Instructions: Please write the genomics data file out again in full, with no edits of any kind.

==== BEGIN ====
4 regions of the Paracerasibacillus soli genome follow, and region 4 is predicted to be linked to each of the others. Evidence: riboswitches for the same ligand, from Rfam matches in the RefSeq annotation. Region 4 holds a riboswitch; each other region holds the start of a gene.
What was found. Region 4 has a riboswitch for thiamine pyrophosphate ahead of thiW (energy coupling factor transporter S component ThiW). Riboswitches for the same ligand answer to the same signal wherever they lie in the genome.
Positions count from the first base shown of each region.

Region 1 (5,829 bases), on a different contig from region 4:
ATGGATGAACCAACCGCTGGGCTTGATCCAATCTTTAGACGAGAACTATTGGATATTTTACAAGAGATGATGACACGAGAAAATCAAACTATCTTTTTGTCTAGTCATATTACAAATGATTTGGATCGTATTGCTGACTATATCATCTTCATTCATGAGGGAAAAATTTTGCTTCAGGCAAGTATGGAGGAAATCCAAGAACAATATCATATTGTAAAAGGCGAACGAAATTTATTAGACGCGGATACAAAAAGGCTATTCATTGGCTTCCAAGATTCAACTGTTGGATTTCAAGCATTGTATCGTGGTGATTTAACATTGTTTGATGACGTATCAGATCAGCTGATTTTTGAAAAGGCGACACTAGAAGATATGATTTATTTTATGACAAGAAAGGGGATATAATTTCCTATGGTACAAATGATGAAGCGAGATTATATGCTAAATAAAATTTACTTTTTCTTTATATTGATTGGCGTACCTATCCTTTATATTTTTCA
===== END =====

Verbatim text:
4 regions of the Paracerasibacillus soli genome follow, and region 4 is predicted to be linked to each of the others. Evidence: riboswitches for the same ligand, from Rfam matches in the RefSeq annotation. Region 4 holds a riboswitch; each other region holds the start of a gene.
What was found. Region 4 has a riboswitch for thiamine pyrophosphate ahead of thiW (energy coupling factor transporter S component ThiW). Riboswitches for the same ligand answer to the same signal wherever they lie in the genome.
Positions count from the first base shown of each region.

Region 1 (5,829 bases), on a different contig from region 4:
ATGGATGAACCAACCGCTGGGCTTGATCCAATCTTTAGACGAGAACTATTGGATATTTTACAAGAGATGATGACACGAGAAAATCAAACTATCTTTTTGTCTAGTCATATTACAAATGATTTGGATCGTATTGCTGACTATATCATCTTCATTCATGAGGGAAAAATTTTGCTTCAGGCAAGTATGGAGGAAATCCAAGAACAATATCATATTGTAAAAGGCGAACGAAATTTATTAGACGCGGATACAAAAAGGCTATTCATTGGCTTCCAAGATTCAACTGTTGGATTTCAAGCATTGTATCGTGGTGATTTAACATTGTTTGATGACGTATCAGATCAGCTGATTTTTGAAAAGGCGACACTAGAAGATATGATTTATTTTATGACAAGAAAGGGGATATAATTTCCTATGGTACAAATGATGAAGCGAGATTATATGCTAAATAAAATTTACTTTTTCTTTATATTGATTGGCGTACCTATCCTTTATATTTTTCA